Of the many photographs taken of Theodore Roosevelt reading, this one is perhaps the most beguiling. It was taken in 1905, when the president was on vacation. He used his time off to go bear hunting in Colorado on horseback with a small group of friends. While there, he stayed in the “West Divide Creek ranch house,” a simple log cabin.
Roosevelt was famous as a man of action. Few presidents had his love of ‘roughing it,’ though many were endowed, as he was, with physical courage and military zeal. Roosevelt’s love of adventure sprang from wanting to prove himself by facing elemental challenges. This passion fueled his love of sport (such as boxing) as well as his famous excursion toward the end of his life to find the headwaters of the Amazon. As president, he was resolute, tackling the prickliest dilemmas in a forthright, all-out way.
At the same time, Roosevelt’s effectiveness derived from his great intellectual capacities. He was a voracious reader, devouring information and knowledge like a large fish feeding with mouth open wide. He read and wrote compulsively, regardless of his official duties. Being intellectual was intrinsic to his identity. Knowledge clarified the problems he confronted, undergirding Roosevelt’s confidence and leadership skills.
Photographers accompanied Roosevelt on his Wild West vacation. This allowed the public to see another side of the president, barren of conventional symbols of prestige. Yet beneath the ratty clothes and ridiculous hat, Roosevelt’s big-heartedness, joie de vivre, and seriousness remained much in evidence. The dog on his lap joined the Roosevelt household, when Teddy took him back to the White House to stay.
After Abraham Lincoln was assassinated on 14 April 1865, his body was carried by train to Springfield, Illinois, where Mary Todd Lincoln, his widow, had determined the late president would be buried. The progress of his remains by rail was sedate and lengthy, as his casket was paraded through many cities and the funeral train traveled at a top speed of 20 miles per hour. Lincoln’s journey to the grave was an unprecedented national spectacle, as tens of thousands of citizens turned out to view his cortege.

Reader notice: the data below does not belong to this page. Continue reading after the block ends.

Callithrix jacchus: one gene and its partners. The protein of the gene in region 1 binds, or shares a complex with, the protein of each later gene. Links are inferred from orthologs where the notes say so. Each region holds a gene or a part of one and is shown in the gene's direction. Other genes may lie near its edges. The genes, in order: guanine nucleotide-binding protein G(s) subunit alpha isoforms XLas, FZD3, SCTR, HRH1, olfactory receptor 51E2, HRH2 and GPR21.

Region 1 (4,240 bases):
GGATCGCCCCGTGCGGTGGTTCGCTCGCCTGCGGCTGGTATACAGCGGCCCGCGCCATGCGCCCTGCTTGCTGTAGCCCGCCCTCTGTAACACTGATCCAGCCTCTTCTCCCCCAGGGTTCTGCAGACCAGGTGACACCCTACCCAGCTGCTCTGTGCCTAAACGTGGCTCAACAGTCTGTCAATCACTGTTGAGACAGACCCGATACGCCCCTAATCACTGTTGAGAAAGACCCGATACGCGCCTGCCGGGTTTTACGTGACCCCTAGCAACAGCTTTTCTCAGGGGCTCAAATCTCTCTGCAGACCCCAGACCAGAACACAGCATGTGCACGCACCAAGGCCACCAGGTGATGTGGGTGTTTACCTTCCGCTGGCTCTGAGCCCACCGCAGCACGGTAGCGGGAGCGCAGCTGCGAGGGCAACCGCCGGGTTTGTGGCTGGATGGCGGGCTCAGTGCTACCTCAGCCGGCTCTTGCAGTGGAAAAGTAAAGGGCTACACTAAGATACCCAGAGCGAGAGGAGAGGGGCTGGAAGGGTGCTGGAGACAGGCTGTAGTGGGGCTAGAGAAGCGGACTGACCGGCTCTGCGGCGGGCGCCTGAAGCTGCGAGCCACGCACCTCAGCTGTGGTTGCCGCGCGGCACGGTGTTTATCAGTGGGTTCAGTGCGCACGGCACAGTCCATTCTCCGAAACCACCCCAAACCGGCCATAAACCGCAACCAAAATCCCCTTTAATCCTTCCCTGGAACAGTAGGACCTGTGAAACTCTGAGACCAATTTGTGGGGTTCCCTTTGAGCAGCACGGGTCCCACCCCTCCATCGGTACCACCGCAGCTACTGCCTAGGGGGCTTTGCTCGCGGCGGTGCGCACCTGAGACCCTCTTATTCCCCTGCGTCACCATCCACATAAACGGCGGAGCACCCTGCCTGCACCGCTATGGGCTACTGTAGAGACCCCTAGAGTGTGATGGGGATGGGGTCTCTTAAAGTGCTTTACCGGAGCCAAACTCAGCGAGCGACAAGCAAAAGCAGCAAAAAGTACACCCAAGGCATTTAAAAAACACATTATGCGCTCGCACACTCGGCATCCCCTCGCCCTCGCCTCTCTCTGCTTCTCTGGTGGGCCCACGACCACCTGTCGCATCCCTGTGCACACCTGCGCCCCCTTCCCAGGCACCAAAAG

Yet, even as they mourned, conflict over Lincoln’s final destination brewed. On the one hand, the leading lights of Springfield had formed a plan to place his body in a tomb in a highly visible location that could be seen from a train. These men, acting without consulting Lincoln’s widow, raised $50,000, bought 6 acres of land, and set crews to work night and day building a vault that would be ready to receive Lincoln’s body on May 24, the date appointed for his funeral. This tomb, located on land called “the Mather Block,” was built into the hill where the Illinois statehouse stands today.
Their plans did not sit well with Mary Todd Lincoln. She recalled Abe once saying that he would like to be buried at Oak Ridge, a secluded rural cemetery two miles away. Mrs Lincoln had a terrible time convincing the prominent men who had backed the Mather Vault to commit to burying Lincoln at Oak Ridge instead. Eventually, though, she prevailed. On the day of Lincoln’s funeral, his remains were laid in Oak Ridge’s receiving vault. More funds were raised and a fit memorial to Lincoln rose. An imposing granite obeliskwith a statuary group at its base declared the location of his resting place. Lincoln’s body was moved from the receiving vault to this tomb in 1874.
Two years later, a group of men taking orders from Chicago counterfeiter Big Jim Kennally tried to steal Lincoln’s body. Kennally wanted the body as ransom for $200,000 in cash and the release of his partner-in-crime, convicted engraver Benjamin Boyd, then doing time in the Illinois “pen.” When Kennally unwittingly hired a government informant to join in as a grave-robber, the plot was exposed.
The incident prompted the tomb’s custodian, John Carroll Power, to form a secret band of local men to help him guard Lincoln’s remains. Power and his men managed to move Lincoln’s heavy cedar-and-lead coffin from its proper spot to an undisclosed hiding place in Memorial’s basement. The remains of the three Lincoln boys who had predeceased their father remained in the upper burial chamber. When Mary Todd Lincoln died in 1882, her body was interred there too. Paradoxically, the secrecy surrounding the exact location of Lincoln’s coffin (hidden downstairs under a woodpile) fed doubt as to whether it still contained his corpse.
In 1899, Robert Todd Lincoln, the Lincolns’ only surviving child, visited the memorial and directed that the entire structure be razed and rebuilt. Abraham Lincoln’s coffin and those of his family members were removed from the memorial and buried nearby in a temporary grave (shown in the foreground of the picture above). In April 1901, several photographers were on hand to record the proceedings as Lincoln’s heavy coffin (said to weigh between 400 and 500 pounds) was lifted out of the grave and re-interred in the new and improved memorial. Over a hundred people and several children watched as a crane operator opened the temporary grave, removing the enormous stone slabs covering it, and revealing the Lincoln family coffins for all to see.